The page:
Last January when we wrote about recycling we suggested keeping your recycling bin contamination free, avoiding wishcycling and knowing what must go to a special facility to be recycled. Many of our tips from that post are still relevant. But of course, 2020 has been a year like no other, and plenty of things have changed.
What’s changed since January 2020
The COVID-19 pandemic has affected the entire world and disrupted everyday life in so many ways. Our waste habits changed almost overnight, municipalities struggled to adapt and many still are struggling. On top of people’s home waste habits changing quickly, our sanitation workers have been essential workers throughout the pandemic, and outbreaks and quarantine requirements have impacted workforce availability.
Philadelphia saw a 25% increase in curbside waste tonnage starting in March. Streets Department Commissioner Carlton Williams says, “To put this figure into perspective, a 25% increase in tonnage is equivalent to more than one full day of extra trash curbside each week.” With fewer workers available and the increases in waste, it has been a true recipe for disaster.
Among other cities, Philadelphia particularly has struggled specifically during the pandemic, but many would argue the seeds for the struggle were in place well before 2020. I have watched as my recycling and trash are hauled away in a single truck. The response from the city is that they do this to “reduce health risks and buildup of litter associated with uncollected material.” But social media groups and anecdotal evidence indicate that waste and recycling being hauled together happens frequently and in almost every neighborhood, including outside the city limits.
What can you do if your curbside recycling is not working? First off, put pressure on your elected officials to make it work as much as possible, or at least work better. Nothing is going to change until those in charge feel the pressure to improve the broken system.
The second thing to do is take matters into your own hands. The city’s Sanitation Convenience Centers accept recycling (and have blue bins available for pickup), in addition to accepting oversized items. While far from ideal, taking matters into your own hands might be one of the best ways to know that your recyclable materials are going to be, in fact, recycled.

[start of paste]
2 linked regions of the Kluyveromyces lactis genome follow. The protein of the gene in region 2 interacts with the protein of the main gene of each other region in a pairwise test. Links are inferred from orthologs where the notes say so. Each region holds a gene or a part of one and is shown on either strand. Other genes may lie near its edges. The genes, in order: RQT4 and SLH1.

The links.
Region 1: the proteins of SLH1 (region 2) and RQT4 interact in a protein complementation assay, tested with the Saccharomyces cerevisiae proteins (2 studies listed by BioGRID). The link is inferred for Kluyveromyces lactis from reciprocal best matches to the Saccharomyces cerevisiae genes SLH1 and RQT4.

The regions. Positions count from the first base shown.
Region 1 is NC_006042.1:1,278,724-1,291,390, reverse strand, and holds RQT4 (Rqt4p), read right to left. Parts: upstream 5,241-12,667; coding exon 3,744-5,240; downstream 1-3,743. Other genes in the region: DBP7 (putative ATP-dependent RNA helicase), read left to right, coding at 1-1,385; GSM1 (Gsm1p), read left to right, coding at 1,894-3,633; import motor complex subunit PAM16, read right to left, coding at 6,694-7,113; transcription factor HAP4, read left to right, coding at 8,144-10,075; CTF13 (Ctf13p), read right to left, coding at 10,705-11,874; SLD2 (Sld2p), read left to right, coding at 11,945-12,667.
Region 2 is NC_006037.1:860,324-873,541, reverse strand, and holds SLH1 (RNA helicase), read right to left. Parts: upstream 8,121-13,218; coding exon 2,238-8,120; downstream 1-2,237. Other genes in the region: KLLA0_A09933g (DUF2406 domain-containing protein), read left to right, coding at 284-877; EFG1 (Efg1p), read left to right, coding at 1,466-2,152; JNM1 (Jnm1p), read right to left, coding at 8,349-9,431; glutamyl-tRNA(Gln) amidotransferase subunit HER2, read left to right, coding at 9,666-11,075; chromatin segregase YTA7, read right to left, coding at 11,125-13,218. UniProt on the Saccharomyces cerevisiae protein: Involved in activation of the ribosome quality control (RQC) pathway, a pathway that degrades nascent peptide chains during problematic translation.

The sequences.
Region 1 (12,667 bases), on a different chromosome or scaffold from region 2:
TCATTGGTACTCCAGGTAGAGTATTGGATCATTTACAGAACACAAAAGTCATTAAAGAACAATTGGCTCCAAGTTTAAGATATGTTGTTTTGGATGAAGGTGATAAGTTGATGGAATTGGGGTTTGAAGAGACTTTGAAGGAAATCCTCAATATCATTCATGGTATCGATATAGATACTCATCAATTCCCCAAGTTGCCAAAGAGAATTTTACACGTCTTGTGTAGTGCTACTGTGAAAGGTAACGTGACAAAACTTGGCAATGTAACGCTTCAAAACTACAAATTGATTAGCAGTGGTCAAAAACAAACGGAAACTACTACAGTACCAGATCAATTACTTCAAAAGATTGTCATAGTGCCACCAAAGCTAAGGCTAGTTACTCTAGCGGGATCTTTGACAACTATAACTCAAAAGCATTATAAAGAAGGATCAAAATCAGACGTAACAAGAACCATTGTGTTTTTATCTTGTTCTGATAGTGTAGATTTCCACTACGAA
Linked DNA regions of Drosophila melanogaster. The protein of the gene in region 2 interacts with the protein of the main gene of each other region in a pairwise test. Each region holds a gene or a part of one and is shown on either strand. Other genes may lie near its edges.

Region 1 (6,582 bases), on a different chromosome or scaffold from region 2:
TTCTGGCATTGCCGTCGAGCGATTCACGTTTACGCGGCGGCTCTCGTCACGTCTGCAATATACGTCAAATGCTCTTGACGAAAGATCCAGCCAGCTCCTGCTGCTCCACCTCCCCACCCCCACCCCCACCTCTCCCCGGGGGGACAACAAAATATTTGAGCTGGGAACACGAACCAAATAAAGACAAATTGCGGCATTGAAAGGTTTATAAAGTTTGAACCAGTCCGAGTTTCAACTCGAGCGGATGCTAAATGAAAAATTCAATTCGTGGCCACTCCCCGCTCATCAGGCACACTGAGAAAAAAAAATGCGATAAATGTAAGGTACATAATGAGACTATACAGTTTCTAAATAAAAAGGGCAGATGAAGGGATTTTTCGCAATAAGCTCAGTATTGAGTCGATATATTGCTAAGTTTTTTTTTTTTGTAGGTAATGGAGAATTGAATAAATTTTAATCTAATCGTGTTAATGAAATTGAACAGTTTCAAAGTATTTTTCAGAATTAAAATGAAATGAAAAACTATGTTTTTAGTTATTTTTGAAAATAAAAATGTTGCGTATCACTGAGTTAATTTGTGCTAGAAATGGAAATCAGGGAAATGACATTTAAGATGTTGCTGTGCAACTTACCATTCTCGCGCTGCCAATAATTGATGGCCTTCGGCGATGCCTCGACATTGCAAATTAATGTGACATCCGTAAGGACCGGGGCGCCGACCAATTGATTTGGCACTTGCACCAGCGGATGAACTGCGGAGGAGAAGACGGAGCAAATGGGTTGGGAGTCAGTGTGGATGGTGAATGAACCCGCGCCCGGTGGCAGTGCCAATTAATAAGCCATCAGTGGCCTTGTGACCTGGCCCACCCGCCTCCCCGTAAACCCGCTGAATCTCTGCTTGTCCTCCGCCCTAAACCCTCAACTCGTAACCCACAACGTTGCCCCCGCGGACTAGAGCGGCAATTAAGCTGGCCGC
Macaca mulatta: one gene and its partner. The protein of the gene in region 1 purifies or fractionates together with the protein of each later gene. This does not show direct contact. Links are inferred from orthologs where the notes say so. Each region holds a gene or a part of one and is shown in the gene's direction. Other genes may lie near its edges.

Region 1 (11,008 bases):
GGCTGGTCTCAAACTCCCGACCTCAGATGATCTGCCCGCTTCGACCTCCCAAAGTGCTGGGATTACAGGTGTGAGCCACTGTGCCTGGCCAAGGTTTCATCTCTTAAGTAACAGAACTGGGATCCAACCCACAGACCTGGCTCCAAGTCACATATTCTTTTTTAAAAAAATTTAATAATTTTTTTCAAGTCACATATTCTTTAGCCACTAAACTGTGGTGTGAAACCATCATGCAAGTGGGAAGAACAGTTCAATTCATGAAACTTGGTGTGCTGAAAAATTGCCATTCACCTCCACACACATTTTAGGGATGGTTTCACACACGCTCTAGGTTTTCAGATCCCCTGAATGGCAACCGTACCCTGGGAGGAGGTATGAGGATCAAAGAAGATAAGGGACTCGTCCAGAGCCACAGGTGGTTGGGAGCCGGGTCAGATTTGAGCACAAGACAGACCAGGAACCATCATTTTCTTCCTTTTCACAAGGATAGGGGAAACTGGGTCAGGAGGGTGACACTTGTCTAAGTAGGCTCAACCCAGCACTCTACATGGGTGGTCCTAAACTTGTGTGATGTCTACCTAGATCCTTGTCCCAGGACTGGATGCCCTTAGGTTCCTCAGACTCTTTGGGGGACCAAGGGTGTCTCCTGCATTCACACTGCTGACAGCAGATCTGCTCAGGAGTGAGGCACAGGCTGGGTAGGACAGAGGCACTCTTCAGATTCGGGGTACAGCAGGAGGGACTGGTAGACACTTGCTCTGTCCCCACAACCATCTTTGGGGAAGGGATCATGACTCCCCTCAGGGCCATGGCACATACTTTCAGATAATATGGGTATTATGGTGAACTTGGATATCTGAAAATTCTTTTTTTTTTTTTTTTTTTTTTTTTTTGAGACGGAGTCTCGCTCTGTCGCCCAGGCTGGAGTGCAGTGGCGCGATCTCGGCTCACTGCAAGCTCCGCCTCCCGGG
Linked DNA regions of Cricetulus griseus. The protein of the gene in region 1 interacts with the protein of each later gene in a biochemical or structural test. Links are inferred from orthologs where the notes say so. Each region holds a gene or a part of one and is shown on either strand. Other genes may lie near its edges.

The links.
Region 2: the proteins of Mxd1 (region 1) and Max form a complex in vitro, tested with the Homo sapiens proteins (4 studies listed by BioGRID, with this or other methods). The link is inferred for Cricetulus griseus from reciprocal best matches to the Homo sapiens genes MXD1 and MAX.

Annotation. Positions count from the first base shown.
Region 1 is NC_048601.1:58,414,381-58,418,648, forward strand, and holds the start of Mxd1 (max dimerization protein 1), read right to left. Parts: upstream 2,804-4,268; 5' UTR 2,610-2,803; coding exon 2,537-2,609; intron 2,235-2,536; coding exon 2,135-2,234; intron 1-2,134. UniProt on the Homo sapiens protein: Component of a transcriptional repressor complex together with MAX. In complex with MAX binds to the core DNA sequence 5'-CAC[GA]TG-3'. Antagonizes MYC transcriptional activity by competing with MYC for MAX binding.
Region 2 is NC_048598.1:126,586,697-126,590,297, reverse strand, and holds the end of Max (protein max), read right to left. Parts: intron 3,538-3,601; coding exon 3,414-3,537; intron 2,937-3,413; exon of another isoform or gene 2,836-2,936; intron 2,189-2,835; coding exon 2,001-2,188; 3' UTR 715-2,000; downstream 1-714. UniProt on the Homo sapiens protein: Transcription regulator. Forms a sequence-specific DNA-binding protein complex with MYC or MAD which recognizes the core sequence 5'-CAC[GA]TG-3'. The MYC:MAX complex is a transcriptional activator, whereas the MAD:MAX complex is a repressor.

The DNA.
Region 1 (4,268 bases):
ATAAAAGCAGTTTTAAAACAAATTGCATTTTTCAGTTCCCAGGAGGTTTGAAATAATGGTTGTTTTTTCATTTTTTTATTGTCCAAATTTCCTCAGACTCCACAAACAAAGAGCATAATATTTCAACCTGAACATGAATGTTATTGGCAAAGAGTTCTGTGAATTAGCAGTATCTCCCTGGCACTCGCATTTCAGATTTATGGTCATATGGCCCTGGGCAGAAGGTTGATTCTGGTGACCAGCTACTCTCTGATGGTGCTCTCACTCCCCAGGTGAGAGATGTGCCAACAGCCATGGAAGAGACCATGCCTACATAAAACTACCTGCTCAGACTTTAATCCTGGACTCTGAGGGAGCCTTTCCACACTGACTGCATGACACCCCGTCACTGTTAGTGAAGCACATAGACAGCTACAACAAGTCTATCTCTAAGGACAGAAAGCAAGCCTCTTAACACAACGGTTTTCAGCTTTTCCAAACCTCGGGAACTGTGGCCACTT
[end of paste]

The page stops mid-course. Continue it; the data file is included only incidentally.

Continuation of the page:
Work on Reducing
Several of the topics covered by our Small Actions Spark Big Changes campaign in 2020 can help you understand how to reduce how much you put out for both trash and recycling. In December, we looked at reducing and reusing STUFF, in November we talked about the benefits of composting, and in July, we discussed the specific reduction in plastic use. Plastic recycling remains problematic, with many plastics only being able to be recycled once or maybe not at all. Aluminum and glass can almost be recycled infinitely when done correctly, and the market for recycled paper products continues to grow.
Recycling at Home Best Practices
One of the main reasons that much of Philadelphia’s and the United States’ recycling is so expensive to sell is that it is deeply contaminated. You can help address this problem by knowing what you can recycle and how best to clean your recycling.
How clean should it be?
What does it mean to have clean recycling? Your can of tomatoes, jar of jam or bottle of milk need to be rinsed of visible residue before you put them into the curbside recycle bin. Cardboard boxes (flattened, with stickers and labels included) are almost always ok, unless debris and grease have soaked into the fibers. Pizza boxes, for example, are often greasy, but if the top of the box is clean you can tear it off and recycle it curbside, discarding only the soiled portions.
You can recycle glass bottles, but do not include broken glass, window glass, light bulbs (recyclable at some home improvement stores) and porcelain in your curbside recycling. Don’t even consider adding in napkins, paper towels, used paper plates, waxed coffee cups, tissues or straws — they are as off limits as the Styrofoam containers and packing peanuts that often come in shipped materials. Plastic bags, including those air-filled packs that often come in shipping boxes, cannot be recycled curbside, but many grocery stores accept them along with regular grocery store plastic bags if they are clean and dry.
What bin should you use?